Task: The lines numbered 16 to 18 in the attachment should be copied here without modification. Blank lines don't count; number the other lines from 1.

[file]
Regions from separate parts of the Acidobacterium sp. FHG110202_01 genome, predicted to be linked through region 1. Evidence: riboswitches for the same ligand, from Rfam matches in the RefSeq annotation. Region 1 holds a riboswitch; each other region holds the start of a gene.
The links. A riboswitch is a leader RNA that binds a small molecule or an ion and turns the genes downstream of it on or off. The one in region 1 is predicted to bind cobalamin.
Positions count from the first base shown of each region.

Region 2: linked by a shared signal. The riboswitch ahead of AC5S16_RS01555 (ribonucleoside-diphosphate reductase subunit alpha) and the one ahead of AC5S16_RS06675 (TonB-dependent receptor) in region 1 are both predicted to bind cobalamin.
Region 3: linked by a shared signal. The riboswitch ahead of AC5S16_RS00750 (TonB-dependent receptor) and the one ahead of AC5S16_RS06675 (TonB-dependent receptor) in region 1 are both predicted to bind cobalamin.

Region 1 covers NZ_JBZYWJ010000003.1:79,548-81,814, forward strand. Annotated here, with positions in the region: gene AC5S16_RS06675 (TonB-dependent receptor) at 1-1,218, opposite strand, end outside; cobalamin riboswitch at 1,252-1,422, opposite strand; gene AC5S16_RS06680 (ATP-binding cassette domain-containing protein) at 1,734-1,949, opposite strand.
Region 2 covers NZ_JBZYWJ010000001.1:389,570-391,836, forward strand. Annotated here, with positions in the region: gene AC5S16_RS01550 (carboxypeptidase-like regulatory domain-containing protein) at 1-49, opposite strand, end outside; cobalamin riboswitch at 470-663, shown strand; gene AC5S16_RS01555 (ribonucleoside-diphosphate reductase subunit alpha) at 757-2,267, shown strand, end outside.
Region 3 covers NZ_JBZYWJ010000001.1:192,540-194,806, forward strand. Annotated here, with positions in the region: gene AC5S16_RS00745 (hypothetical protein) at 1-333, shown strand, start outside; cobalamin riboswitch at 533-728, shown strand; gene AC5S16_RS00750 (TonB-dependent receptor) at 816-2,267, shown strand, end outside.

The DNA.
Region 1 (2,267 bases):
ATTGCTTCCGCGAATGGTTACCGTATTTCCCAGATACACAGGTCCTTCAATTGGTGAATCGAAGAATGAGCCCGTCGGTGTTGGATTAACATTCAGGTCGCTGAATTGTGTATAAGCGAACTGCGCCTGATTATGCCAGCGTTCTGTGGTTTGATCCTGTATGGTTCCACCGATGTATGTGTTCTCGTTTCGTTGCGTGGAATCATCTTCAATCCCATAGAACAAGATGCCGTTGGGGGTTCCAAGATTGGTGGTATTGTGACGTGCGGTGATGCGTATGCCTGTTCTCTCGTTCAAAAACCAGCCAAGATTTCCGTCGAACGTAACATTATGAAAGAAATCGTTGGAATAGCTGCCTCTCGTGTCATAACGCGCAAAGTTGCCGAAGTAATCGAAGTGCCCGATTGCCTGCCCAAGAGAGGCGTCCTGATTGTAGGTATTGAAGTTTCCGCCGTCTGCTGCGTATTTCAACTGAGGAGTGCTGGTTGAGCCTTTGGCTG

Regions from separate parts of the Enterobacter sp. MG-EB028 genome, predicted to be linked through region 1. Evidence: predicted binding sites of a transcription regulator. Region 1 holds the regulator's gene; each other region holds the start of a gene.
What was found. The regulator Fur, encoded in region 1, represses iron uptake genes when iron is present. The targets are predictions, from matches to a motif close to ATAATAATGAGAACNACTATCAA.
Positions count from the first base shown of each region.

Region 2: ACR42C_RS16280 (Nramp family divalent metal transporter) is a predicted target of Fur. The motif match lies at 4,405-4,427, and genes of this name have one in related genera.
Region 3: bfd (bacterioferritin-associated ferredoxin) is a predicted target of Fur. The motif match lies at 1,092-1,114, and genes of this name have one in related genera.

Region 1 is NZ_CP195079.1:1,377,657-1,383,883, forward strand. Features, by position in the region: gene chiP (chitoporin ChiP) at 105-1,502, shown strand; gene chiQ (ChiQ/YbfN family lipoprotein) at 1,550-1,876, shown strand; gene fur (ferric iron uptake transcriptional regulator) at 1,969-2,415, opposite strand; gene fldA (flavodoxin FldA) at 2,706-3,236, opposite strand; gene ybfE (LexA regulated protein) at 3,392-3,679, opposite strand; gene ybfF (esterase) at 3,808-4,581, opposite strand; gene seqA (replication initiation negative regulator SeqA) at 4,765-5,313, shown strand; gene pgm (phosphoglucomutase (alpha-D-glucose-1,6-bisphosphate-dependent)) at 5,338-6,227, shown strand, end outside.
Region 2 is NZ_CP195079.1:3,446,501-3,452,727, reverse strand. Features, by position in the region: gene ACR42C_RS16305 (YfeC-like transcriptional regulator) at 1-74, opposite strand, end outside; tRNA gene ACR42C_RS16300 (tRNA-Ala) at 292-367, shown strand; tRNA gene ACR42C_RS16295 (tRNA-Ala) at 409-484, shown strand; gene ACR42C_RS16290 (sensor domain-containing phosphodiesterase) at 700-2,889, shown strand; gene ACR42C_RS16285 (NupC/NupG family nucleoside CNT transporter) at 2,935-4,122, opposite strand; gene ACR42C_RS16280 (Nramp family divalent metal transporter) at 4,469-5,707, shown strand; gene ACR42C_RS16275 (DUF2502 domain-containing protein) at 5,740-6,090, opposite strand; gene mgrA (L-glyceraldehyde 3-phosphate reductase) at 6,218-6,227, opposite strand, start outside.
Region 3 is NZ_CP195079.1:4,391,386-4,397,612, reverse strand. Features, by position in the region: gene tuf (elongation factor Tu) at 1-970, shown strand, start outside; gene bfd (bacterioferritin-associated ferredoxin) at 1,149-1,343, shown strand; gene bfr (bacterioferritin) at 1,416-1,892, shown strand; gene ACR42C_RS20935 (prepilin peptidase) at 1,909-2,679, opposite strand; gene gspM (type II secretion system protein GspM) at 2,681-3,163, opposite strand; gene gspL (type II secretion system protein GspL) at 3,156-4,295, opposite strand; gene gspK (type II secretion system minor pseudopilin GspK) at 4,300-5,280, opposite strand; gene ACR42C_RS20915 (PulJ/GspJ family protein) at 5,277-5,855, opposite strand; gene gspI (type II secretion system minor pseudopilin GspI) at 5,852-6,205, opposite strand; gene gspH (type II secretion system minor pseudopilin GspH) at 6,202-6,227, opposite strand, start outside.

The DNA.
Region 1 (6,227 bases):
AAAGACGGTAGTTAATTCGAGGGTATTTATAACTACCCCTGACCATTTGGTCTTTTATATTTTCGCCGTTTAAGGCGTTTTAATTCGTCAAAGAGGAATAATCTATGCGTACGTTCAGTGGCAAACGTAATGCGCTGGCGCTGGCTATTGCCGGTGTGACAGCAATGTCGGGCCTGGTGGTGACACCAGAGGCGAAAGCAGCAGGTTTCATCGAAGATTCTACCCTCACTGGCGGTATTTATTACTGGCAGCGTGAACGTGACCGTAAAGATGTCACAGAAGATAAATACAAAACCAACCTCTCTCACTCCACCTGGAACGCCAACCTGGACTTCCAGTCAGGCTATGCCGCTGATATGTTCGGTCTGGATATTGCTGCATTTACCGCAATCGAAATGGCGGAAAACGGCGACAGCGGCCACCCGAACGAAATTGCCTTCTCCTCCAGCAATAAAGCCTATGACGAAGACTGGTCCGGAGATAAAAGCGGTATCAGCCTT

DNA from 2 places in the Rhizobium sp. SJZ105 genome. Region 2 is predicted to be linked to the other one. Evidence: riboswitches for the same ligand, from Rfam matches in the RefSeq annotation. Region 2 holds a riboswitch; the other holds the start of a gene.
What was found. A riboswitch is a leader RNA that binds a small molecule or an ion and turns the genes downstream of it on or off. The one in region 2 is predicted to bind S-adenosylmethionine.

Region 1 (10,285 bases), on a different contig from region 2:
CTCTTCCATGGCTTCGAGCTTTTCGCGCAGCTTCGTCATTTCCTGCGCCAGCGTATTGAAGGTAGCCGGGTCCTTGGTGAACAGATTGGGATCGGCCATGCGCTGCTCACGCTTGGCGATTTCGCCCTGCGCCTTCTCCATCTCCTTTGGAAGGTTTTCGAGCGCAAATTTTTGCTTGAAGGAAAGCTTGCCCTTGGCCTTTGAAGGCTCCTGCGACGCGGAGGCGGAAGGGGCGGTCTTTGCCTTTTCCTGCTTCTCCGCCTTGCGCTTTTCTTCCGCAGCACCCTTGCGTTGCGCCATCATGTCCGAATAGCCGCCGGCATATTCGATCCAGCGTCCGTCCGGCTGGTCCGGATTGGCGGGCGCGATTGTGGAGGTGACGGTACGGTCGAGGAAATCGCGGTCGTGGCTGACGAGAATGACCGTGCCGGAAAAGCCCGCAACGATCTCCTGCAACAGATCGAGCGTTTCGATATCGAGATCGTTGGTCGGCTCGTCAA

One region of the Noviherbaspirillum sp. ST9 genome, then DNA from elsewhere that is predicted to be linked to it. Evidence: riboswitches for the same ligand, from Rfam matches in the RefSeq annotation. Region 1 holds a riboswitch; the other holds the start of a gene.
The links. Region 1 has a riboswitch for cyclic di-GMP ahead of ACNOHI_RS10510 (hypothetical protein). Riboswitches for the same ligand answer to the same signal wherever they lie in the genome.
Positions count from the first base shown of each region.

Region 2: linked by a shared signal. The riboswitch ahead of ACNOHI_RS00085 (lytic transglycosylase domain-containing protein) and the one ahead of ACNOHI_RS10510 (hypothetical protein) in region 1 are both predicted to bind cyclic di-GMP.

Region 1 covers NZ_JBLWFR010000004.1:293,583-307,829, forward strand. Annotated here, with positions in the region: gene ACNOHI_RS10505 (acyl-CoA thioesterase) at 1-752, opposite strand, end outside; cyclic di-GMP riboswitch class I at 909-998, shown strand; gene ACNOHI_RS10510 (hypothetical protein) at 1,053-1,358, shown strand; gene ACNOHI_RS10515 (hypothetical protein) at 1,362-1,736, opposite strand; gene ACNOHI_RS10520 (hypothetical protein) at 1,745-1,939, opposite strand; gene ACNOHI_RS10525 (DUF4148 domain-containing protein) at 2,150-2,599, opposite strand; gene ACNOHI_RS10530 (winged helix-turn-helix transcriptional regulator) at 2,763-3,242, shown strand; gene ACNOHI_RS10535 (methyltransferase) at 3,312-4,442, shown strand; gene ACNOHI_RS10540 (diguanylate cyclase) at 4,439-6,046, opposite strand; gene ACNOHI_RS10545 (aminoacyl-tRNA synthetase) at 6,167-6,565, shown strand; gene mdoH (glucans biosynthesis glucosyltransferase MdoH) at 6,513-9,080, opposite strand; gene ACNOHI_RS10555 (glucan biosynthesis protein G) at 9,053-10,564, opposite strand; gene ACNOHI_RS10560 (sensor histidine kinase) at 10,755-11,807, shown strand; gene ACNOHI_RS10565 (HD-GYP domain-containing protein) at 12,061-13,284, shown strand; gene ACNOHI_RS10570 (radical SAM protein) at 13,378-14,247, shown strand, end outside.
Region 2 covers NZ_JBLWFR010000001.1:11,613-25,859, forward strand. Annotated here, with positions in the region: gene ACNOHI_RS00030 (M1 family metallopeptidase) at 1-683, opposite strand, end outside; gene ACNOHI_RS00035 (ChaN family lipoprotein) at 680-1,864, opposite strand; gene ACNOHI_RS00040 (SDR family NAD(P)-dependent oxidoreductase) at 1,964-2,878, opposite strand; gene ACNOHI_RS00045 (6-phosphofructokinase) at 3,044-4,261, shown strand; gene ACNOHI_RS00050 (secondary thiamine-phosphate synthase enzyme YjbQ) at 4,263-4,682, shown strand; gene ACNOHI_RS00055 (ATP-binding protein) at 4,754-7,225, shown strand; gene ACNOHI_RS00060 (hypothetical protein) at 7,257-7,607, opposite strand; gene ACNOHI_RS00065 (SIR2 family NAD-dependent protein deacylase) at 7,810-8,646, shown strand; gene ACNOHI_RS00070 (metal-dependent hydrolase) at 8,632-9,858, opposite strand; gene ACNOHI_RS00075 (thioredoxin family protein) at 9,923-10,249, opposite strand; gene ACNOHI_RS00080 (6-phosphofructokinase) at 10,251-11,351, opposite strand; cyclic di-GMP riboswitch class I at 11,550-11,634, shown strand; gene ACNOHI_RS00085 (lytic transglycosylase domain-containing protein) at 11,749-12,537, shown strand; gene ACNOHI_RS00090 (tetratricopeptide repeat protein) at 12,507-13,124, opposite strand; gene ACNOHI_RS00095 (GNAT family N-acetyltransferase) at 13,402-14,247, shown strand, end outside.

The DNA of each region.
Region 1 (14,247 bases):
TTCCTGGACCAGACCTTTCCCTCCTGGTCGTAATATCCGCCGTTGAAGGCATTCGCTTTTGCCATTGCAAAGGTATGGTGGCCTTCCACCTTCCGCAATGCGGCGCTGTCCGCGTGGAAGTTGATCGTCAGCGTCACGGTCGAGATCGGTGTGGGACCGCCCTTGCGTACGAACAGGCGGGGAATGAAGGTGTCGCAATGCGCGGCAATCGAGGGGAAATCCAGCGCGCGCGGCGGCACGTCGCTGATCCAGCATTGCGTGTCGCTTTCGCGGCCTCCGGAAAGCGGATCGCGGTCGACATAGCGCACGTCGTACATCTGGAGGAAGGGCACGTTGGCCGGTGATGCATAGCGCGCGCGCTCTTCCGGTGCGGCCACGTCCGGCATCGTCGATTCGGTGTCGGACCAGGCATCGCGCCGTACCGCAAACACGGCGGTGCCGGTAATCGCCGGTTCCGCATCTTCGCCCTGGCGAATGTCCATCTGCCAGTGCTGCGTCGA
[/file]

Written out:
Region 3: bfd (bacterioferritin-associated ferredoxin) is a predicted target of Fur. The motif match lies at 1,092-1,114, and genes of this name have one in related genera.

Region 1 is NZ_CP195079.1:1,377,657-1,383,883, forward strand. Features, by position in the region: gene chiP (chitoporin ChiP) at 105-1,502, shown strand; gene chiQ (ChiQ/YbfN family lipoprotein) at 1,550-1,876, shown strand; gene fur (ferric iron uptake transcriptional regulator) at 1,969-2,415, opposite strand; gene fldA (flavodoxin FldA) at 2,706-3,236, opposite strand; gene ybfE (LexA regulated protein) at 3,392-3,679, opposite strand; gene ybfF (esterase) at 3,808-4,581, opposite strand; gene seqA (replication initiation negative regulator SeqA) at 4,765-5,313, shown strand; gene pgm (phosphoglucomutase (alpha-D-glucose-1,6-bisphosphate-dependent)) at 5,338-6,227, shown strand, end outside.
Region 2 is NZ_CP195079.1:3,446,501-3,452,727, reverse strand. Features, by position in the region: gene ACR42C_RS16305 (YfeC-like transcriptional regulator) at 1-74, opposite strand, end outside; tRNA gene ACR42C_RS16300 (tRNA-Ala) at 292-367, shown strand; tRNA gene ACR42C_RS16295 (tRNA-Ala) at 409-484, shown strand; gene ACR42C_RS16290 (sensor domain-containing phosphodiesterase) at 700-2,889, shown strand; gene ACR42C_RS16285 (NupC/NupG family nucleoside CNT transporter) at 2,935-4,122, opposite strand; gene ACR42C_RS16280 (Nramp family divalent metal transporter) at 4,469-5,707, shown strand; gene ACR42C_RS16275 (DUF2502 domain-containing protein) at 5,740-6,090, opposite strand; gene mgrA (L-glyceraldehyde 3-phosphate reductase) at 6,218-6,227, opposite strand, start outside.